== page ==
Monday, May 31, 2010
My two boys served in the military, one is still in. Eric went to VMI, the Virginia Military Institute, which statistically produced more Medal of Honor winners than all of the fancy military academies combined. No airconditioning and four-course breakfasts at VMI - and their graduates don't resign their commissions two years after graduation. Their role model is Cincinnatus, the Roman citizen soldier who put down the plowshare to pick up the sword. AJ is still serving and has been deployed to Cuba for a year already. With the war in Afghanistan, which I oppose, dragging on I fear he will be deployed there as a chaplain when he finishes seminary next year. We have a good military in this country and I've been contemplating why this is. The South boasts a "warrior culture" where many more volunteer to serve than other parts of the US. I was raised on war stories because both my parents served. My mother and her three siblings enlisted together at the onset of WWII. Prior to her joining the Army my mother had never crossed the Georgia state line. A Lieutenant in the Army Nurse Corps, she got as far as Fort Rucker in Alabama before she met my Army Major father, a Swedish immigrant New Yorker, and that's how I became a Yankee. I believe there is a generational call to duty that is instilled in children. When Eric was 17 I answered the door. The Army recruiter said "Sign Here" to me, as I staggered back and groped for a chair. Instinctively I knew that time would come but I had tried to avoid it and didn't want to face it. I had forbidden anyone to give him toy guns and none were allowed in the house. Now he could play with all the guns he wanted, real guns. AJ never wanted to play with guns, but when 9-11 happened he heard the call to serve. They put him on a 50 caliber machine gun and he qualified no problem. He spent a year in Cuba, riding around on top of a hum-vee holding on to a 50 cal, just in case Osama bin Laden wanted to spring all those prisoners at Git-Mo. Now he doesn't carry a gun at all. He's not allowed. When I found his rifle cleaning kit from Basic, I said don't you want this, AJ? He said no, Mommy, I can't shoot people now, I have to pray for them. A "chaplain's assistant" is assigned to him and he is armed. Chaplains cannot carry a weapon. I wonder if Al-Qaeda or the Taliban will respect his non-combatant status. Land mines kill and maim indiscriminantly. AJ is enjoying some R&R in the Greek islands now before he reports for National Guard annual training next month. I'm so proud of my boys and their willingness to serve. Let us pause and reflect on the memory of our fallen service members. "Death leaves a heartache no one can heal - love leaves a memory no one can steal."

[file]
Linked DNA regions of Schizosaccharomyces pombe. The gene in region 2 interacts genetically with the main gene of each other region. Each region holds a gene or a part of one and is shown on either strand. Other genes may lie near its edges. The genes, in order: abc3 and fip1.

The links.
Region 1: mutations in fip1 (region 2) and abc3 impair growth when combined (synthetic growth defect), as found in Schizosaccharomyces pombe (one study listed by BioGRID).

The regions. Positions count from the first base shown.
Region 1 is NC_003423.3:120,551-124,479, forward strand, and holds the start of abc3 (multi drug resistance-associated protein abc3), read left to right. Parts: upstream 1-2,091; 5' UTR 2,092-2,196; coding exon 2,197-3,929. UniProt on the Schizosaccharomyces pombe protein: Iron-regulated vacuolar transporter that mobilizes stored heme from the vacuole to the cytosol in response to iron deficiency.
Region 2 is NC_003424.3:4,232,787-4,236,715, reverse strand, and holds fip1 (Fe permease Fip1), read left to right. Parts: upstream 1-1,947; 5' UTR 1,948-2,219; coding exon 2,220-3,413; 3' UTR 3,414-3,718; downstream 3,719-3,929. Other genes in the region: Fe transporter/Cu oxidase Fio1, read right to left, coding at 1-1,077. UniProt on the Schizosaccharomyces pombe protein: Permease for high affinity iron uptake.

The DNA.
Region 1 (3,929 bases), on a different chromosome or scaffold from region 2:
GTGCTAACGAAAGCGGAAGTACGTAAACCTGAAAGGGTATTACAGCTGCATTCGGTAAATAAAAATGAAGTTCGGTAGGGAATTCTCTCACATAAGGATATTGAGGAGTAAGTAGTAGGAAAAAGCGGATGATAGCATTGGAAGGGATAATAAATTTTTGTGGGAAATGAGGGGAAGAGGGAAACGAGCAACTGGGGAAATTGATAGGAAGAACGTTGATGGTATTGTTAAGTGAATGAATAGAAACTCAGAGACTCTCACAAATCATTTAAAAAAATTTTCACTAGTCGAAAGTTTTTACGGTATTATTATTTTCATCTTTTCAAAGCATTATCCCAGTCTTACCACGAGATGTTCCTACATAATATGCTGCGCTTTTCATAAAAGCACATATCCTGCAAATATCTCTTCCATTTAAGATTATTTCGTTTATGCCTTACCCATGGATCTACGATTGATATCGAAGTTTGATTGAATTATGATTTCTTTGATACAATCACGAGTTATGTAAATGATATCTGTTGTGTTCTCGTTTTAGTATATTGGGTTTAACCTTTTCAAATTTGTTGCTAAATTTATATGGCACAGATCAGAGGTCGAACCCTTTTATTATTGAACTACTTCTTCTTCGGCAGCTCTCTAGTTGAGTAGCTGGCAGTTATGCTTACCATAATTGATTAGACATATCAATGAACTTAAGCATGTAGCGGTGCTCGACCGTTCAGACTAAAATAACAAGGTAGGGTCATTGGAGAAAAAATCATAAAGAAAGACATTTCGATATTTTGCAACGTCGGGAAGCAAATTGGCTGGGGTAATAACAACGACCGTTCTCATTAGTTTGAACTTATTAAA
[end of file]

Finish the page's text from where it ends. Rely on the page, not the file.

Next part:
Sunday, May 30, 2010
I was so done in by the excitement of the piggies coming home that I sat down with a fleece in the sunshine and lovely breeze. I find fleece sorting very relaxing and settling. This luscious, glossy, soft, heavy fleece will fill two dyepots and use the last of my Jacquard dyes purchased by the pound two years ago. Time for a new order. I have the wool soaking in the machine now. When I see sunshine and blue skies I think wool drying weather. With Big Jim Baldwin coming next Thursday I'll have the last of the fleeces off the sheep and a good bit of mohair to play with too.
Matt helped me get my piggies home from Mary's where they were delivered last week by Mr. Shultz, the local pig farmer. Mary cooked us a lovely brunch which included her own bacon from last year's piggies she raised. We packed up the porkers and brought them over the creek to my farm. They are now secured in the back of the barn in the section where we usually shear. It's filled with old hay and sheep manure, which the piggies are thrilled with as they already have their snouts in the dirt and are plowing a trench along the wall. The room opens to the south side barnyard which we secured as well as we could for now. I'll keep them inside until they know where they live and eat and spoil them with goodies. That will give me time to get an electric wire around their barnyard. I come from a long line of Georgia hog farmers. Pigs must be in my DNA because I am totally enthralled with them and could watch them all day and not get anything done. The weather is ecstatically gorgeous. I keep thinking we should enjoy it - it could rain the rest of them summer, which is so Brookfield.
No dog can replace my Bodie, but Holly is trying hard to be the Mistress of the Ball. She is very enthusiastic about diving into the pond to retrieve it, a little less about returning it to be thrown again, but we are working on it. It's a big responsibility to keep enough balls in the house to have a ready supply for our trips up the hill. Izzy will sneak them away and hide them, as he is jealous of Holly getting all the attention.